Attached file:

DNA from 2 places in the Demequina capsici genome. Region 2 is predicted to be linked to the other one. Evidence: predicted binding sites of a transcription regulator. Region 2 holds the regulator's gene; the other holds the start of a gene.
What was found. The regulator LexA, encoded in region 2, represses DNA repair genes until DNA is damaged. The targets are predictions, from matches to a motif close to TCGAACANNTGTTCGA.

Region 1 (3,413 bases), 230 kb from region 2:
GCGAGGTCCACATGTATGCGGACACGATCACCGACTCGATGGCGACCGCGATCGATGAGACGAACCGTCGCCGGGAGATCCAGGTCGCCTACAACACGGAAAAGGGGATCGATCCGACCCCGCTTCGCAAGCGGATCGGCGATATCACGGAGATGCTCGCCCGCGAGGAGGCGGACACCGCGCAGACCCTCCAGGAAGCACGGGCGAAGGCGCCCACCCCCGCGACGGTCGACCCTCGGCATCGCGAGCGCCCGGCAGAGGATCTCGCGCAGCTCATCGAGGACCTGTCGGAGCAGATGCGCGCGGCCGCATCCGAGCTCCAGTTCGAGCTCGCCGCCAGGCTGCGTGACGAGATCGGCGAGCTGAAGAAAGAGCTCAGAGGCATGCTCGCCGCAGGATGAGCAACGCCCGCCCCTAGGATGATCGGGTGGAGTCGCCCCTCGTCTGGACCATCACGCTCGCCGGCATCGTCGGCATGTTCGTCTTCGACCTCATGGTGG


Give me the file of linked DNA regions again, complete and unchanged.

DNA from 2 places in the Demequina capsici genome. Region 2 is predicted to be linked to the other one. Evidence: predicted binding sites of a transcription regulator. Region 2 holds the regulator's gene; the other holds the start of a gene.
What was found. The regulator LexA, encoded in region 2, represses DNA repair genes until DNA is damaged. The targets are predictions, from matches to a motif close to TCGAACANNTGTTCGA.

Region 1 (3,413 bases), 230 kb from region 2:
GCGAGGTCCACATGTATGCGGACACGATCACCGACTCGATGGCGACCGCGATCGATGAGACGAACCGTCGCCGGGAGATCCAGGTCGCCTACAACACGGAAAAGGGGATCGATCCGACCCCGCTTCGCAAGCGGATCGGCGATATCACGGAGATGCTCGCCCGCGAGGAGGCGGACACCGCGCAGACCCTCCAGGAAGCACGGGCGAAGGCGCCCACCCCCGCGACGGTCGACCCTCGGCATCGCGAGCGCCCGGCAGAGGATCTCGCGCAGCTCATCGAGGACCTGTCGGAGCAGATGCGCGCGGCCGCATCCGAGCTCCAGTTCGAGCTCGCCGCCAGGCTGCGTGACGAGATCGGCGAGCTGAAGAAAGAGCTCAGAGGCATGCTCGCCGCAGGATGAGCAACGCCCGCCCCTAGGATGATCGGGTGGAGTCGCCCCTCGTCTGGACCATCACGCTCGCCGGCATCGTCGGCATGTTCGTCTTCGACCTCATGGTGG